Thousands of public schools across the country aren’t using 504 plans, according to a new analysis. On the flip side, some public schools actively use them. In some schools, as many as 20 to 30 percent of students have 504 plans. This analysis raises concerns about why the use of 504 plans varies so much.
Nationally, around 2.3 percent of students have 504 plans. That percentage has been rising since 2009, when Congress expanded who qualifies for the plans. But it doesn’t tell the whole story about what’s happening at the local level.
That’s why Professor Perry Zirkel of Lehigh University decided to look at local schools. He worked with the U.S. government’s Civil Rights Data Collection (CRDC) from the 2015–2016 academic year. The CRDC is a biennial survey on public schools across the country.
Zirkel found that 12,229 public schools don’t have a single 504 plan. Also, 327 public school districts don’t have 504 plans at all. That’s one out of every eight public schools and school districts nationally, according to Zirkel. The analysis excludes small schools and districts. So those numbers could be even higher.
According to Zirkel, there seems to be a “dramatically significant pattern of suspected underidentification.” In other words, a lot of kids who could be eligible for 504 plans might not have them.
It’s possible that some of these kids have instead. IEP eligibility varies a lot from state to state. Eligibility for 504 plans is more uniform across the country.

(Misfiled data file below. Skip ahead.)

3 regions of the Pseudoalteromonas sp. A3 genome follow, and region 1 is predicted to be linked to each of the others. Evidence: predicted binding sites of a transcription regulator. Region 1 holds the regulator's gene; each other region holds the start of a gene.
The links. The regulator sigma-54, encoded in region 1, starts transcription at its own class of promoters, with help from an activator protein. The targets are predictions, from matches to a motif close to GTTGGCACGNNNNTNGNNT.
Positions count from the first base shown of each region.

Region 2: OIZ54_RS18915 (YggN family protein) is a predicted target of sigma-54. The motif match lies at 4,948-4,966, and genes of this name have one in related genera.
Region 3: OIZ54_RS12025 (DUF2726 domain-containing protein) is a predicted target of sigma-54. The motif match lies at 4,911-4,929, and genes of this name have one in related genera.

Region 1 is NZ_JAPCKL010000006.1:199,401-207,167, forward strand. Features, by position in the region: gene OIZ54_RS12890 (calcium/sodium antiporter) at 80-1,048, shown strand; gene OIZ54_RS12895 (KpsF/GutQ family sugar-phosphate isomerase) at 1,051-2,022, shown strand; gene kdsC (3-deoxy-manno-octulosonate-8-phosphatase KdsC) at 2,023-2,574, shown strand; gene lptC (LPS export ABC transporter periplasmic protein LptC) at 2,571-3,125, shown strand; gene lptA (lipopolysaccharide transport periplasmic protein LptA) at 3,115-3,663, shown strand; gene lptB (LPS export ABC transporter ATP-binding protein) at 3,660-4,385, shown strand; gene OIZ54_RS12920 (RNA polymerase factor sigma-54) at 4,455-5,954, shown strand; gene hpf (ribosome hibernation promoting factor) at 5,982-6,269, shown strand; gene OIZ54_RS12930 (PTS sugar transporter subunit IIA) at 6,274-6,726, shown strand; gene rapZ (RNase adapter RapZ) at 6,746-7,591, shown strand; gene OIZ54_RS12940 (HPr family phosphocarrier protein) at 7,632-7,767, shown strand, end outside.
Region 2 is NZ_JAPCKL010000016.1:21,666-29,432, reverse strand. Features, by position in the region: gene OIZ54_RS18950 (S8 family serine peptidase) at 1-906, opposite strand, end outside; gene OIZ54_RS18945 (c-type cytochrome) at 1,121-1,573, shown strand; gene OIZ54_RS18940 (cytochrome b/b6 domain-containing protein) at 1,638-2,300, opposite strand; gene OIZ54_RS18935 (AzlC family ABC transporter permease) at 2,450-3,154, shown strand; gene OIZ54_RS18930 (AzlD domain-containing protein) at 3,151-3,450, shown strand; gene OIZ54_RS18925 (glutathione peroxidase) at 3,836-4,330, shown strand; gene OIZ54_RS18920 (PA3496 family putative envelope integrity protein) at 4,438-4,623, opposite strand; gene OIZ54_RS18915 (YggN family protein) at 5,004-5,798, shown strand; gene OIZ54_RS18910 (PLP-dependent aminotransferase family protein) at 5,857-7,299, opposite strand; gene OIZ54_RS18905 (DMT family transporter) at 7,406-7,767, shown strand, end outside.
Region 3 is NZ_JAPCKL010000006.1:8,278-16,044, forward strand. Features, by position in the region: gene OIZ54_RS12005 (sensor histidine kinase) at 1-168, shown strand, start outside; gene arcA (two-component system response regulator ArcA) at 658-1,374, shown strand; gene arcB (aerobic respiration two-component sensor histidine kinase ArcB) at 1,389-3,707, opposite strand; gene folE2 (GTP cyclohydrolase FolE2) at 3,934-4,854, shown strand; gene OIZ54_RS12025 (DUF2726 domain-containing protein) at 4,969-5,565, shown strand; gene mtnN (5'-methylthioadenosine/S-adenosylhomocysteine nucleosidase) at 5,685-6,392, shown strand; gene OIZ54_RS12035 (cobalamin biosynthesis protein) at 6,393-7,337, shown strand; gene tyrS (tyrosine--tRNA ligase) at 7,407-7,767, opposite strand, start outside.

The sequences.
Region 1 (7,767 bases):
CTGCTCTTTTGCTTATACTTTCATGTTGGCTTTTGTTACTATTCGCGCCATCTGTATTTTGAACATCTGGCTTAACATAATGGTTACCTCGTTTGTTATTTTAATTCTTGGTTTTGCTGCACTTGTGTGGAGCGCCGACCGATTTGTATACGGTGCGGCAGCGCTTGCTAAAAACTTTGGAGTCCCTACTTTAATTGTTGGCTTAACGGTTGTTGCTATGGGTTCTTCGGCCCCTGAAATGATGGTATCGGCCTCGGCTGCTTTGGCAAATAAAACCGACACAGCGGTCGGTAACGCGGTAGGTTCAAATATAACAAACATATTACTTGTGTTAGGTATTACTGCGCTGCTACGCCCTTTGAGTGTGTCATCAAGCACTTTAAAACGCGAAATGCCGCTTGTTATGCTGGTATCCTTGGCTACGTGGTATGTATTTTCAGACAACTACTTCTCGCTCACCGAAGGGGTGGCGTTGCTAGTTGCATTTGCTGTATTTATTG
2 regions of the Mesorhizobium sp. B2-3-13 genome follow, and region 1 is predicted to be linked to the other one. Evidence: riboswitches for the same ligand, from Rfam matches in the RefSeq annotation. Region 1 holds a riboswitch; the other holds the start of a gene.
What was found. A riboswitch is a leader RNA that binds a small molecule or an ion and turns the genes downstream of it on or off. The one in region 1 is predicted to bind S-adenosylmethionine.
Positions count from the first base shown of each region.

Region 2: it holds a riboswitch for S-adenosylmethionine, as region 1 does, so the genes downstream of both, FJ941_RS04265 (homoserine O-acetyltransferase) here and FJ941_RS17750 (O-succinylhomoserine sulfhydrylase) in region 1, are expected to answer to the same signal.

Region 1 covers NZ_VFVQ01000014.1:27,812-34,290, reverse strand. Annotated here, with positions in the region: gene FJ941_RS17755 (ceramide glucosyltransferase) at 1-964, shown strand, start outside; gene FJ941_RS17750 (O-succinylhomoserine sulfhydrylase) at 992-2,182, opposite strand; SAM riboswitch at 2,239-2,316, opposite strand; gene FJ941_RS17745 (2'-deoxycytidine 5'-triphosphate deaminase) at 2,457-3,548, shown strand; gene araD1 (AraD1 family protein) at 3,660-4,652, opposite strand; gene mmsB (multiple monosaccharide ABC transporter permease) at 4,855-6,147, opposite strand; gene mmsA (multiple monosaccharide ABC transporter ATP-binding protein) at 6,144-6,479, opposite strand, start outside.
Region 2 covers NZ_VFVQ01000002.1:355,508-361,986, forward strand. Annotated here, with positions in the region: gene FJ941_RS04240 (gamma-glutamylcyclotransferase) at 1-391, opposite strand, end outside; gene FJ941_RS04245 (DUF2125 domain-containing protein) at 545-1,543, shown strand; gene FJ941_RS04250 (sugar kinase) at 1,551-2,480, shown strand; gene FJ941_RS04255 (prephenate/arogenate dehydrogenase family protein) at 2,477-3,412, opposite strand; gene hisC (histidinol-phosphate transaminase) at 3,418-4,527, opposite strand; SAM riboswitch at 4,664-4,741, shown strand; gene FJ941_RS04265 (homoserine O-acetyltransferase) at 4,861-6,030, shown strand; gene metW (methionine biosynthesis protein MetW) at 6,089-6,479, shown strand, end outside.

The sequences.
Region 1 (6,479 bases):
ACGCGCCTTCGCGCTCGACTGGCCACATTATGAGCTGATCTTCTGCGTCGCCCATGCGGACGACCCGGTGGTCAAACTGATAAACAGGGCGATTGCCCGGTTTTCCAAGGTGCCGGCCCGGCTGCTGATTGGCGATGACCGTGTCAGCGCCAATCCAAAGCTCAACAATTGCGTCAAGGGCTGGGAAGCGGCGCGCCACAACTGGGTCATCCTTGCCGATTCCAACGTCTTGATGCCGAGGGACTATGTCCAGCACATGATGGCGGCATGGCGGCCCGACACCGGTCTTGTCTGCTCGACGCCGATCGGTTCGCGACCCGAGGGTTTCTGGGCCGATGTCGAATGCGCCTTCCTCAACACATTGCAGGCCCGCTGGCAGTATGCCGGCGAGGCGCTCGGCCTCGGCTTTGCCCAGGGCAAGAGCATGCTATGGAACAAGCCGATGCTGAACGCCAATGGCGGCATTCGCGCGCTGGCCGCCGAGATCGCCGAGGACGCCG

Zirkel also found a smaller group of schools and districts with high rates of 504 plans. The school with the highest rate of 504 plans was a charter school in Louisiana. Around 35 percent of students at that school had 504 plans.
School districts in Texas also had high rates of 504 plans. In fact, of the 50 districts with the highest 504 plan rates, half were in Texas. That could be significant. The federal government recently found that Texas wrongly denied special education services to thousands of kids.
Zirkel doesn’t think the wide difference in rates is due to an error in the CRDC data. He does say, though, that multiple factors may be at play. That includes how wealthy a school is or how involved parents are. The biggest factor, Zirkel says, may be awareness or knowledge of 504 plans. Some school officials may not know how to determine if a child qualifies for a 504 plan.
About the author
About the author
Andrew M.I. Lee, JD is an editor and attorney who strives to help people understand complex legal, education, and parenting issues.